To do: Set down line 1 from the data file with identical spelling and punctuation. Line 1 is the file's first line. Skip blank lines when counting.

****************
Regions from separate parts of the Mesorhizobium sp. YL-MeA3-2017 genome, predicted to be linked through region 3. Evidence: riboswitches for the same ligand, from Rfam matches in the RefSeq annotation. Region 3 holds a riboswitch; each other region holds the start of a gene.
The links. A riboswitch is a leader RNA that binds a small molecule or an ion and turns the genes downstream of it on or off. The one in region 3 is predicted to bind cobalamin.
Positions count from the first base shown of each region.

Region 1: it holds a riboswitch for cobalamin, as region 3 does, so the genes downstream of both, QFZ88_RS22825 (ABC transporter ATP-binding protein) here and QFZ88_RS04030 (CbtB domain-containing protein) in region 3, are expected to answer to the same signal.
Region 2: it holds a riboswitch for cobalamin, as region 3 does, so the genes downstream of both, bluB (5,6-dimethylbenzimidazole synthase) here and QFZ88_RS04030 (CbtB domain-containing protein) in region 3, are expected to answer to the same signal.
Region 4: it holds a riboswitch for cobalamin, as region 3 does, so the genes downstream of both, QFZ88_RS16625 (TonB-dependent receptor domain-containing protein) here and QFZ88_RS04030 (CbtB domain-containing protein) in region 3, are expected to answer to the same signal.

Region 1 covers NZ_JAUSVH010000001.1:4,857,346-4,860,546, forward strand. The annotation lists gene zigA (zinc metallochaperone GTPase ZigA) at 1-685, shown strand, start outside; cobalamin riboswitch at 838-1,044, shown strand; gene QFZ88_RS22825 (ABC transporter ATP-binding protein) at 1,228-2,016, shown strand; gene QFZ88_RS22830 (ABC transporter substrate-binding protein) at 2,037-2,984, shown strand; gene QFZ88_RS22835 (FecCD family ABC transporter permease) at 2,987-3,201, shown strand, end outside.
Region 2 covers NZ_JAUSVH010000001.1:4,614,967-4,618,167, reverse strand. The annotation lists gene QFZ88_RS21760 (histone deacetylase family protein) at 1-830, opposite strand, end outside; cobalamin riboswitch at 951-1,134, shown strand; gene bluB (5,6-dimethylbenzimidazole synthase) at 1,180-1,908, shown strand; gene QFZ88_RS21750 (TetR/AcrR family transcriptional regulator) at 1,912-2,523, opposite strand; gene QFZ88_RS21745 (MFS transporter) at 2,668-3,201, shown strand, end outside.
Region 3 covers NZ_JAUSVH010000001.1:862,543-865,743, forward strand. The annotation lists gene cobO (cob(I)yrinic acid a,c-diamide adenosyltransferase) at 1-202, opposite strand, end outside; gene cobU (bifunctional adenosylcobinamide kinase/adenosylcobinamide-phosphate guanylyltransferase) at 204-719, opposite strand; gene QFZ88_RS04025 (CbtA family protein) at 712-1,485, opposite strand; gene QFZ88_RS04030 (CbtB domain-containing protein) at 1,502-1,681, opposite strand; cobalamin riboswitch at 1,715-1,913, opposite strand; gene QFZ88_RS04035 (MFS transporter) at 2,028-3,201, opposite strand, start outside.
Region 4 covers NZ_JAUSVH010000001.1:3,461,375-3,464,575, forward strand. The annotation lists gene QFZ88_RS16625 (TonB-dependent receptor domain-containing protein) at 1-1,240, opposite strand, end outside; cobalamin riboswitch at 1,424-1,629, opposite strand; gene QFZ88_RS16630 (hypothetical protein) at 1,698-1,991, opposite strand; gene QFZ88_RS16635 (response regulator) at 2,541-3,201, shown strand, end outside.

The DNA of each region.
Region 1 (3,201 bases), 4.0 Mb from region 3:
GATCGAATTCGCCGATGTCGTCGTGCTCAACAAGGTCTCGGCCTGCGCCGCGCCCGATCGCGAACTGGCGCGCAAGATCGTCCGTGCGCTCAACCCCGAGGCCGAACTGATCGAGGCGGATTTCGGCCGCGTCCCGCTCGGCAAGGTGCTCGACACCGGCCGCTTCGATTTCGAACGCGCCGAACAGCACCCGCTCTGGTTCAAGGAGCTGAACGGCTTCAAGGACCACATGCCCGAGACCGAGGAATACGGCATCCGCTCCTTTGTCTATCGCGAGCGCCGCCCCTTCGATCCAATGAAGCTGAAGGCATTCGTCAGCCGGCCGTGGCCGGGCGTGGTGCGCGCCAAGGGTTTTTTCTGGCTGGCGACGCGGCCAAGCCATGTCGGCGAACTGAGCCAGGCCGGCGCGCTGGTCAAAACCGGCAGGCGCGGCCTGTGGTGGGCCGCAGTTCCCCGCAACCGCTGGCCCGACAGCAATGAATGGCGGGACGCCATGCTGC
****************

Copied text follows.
Regions from separate parts of the Mesorhizobium sp. YL-MeA3-2017 genome, predicted to be linked through region 3. Evidence: riboswitches for the same ligand, from Rfam matches in the RefSeq annotation. Region 3 holds a riboswitch; each other region holds the start of a gene.